“I give it two years, max [...] It will be US business interests that finally push congress into lifting the embargo – they’re all going crazy being shut out of this market.” American architects and developers are already queuing up to be first in line, ready to pounce on investment opportunities when the embargo drops. Frank Gehry sailed into Havana in December, aboard a streamlined yacht he designed for himself, here to “offer his expertise to Cuba” according to a government statement. — theguardian.com
“You know that Cuba is at the centre of attention of many people,” Gehry told the gathered crowd. “And in the immediate future it will attract many investors – particularly the tourism sector. But I am sure that you know to be careful with those projects.”Related stories in the Archinect...
Would-be investors would face other obstacles even if the embargo were lifted... Cuba is still tightly controlled by its Communist government. [...]
In any case, most architectural work in Cuba today focuses on the restoration of Havana’s immense historic building stock—two-thirds of which is in disrepair—and on bringing Havana into the 21st century without imperiling its heritage. — architectmagazine.com
More on Cuba:Take a virtual tour of Havana's modern architecture"American Disruption, at Home and Abroad": Gehry's Facebook HQ opens and Airbnb comes to Cuba on Archinect Sessions Episode #24Airbnb now open for business in Cuba, despite anemic internet accessA glimpse at Havana's rooftop dwellers...
With the historic lifting of the Cuban embargo creating an instant rush to visit the long-cloistered island nation, a rush for rediscovery will bring all manner of Cuban art, culture and design to the fore.
While it's not always acknowledged as such, Cuban architecture, especially modernist buildings, showcase an eclectic and exciting blend of styles, from the Spanish and Art Deco buildings that preceded them to the modern and Brutalist influences that came during the postwar period. — curbed.com
For more on Cuban architecture:Airbnb now open for business in Cuba, despite anemic internet accessA glimpse at Havana's rooftop dwellers as urban landscape transformsCuba in talks for cultural exchange with US museumHavana's overlooked Art Deco architecture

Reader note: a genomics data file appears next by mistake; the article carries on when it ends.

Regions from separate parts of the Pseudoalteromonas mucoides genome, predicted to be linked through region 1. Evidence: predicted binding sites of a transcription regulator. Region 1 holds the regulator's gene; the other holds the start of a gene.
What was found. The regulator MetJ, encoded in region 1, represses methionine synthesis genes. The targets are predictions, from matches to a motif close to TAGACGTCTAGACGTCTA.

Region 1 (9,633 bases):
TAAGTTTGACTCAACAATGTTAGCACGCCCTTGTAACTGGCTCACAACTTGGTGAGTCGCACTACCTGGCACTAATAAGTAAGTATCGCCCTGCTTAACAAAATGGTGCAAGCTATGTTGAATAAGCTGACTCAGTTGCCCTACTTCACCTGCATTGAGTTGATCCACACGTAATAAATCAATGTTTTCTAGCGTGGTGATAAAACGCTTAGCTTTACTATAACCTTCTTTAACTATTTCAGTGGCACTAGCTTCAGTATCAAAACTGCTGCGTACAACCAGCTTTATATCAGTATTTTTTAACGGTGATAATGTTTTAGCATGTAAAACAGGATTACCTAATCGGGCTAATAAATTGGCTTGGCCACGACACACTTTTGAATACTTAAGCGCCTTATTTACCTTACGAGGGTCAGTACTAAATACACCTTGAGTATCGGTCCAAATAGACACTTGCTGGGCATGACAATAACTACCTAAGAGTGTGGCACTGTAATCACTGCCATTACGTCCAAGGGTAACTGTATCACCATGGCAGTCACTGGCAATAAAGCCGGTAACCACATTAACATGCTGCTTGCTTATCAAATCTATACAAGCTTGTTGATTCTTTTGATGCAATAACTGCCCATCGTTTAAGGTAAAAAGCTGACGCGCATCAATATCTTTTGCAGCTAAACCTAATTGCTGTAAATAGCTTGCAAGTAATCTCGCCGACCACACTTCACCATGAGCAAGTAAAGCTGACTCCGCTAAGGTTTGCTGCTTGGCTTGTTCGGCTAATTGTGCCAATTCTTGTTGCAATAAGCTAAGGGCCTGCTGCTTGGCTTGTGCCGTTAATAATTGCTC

Whatever becomes of Facebook’s corporate future – and therefore the consequential Internet – will play out in the world of Frank Gehry. The architect’s new HQ for Facebook in Menlo Park, MPK20, opened earlier this week with plentiful Instagrammed fanfare, and Facebook recently submitted...
[Airbnb] says its model—stay in somebody’s home, pay less than a hotel would charge—will help it facilitate travel that won’t pave over Cuba’s unique character, forged by decades of isolation from its northern neighbor.
“Think about the big hotel chains coming in, with mass development,” says Nathan Blecharczyk, Airbnb co-founder ... “The idea here is to support growth in travel that isn’t disruptive, that actually celebrates and preserves Cuba as a distinct destination.” — bloomberg.com
According to bloomberg.com, Airbnb is one of the first U.S. companies to extend operations into Cuba since diplomatic ties between the two countries were re-opened last December. The article refers to "a broad range of colonial architecture ... at extremely low rates". Apparently Airbnb was quick...
In overcrowded Central Havana and in the historic quarter, the shortage of places to live and play and find much-needed privacy pushed the city upward, spilling onto the rooftops.The technical term for it is 'parasitic architecture.' The Cuban government doesn’t encourage the practice, but in the city’s oldest and most dilapidated neighborhoods, longtime roof-dwelling families...were usually allowed to stay. The parasites became permanent. — The Washington Post
Ricardo Porro, an architect who gave lyrical expression to a hopeful young Cuban revolution in the early 1960s before he himself fell victim to its ideological hardening, died on Thursday in Paris, where he had spent nearly half a century in exile. He was 89.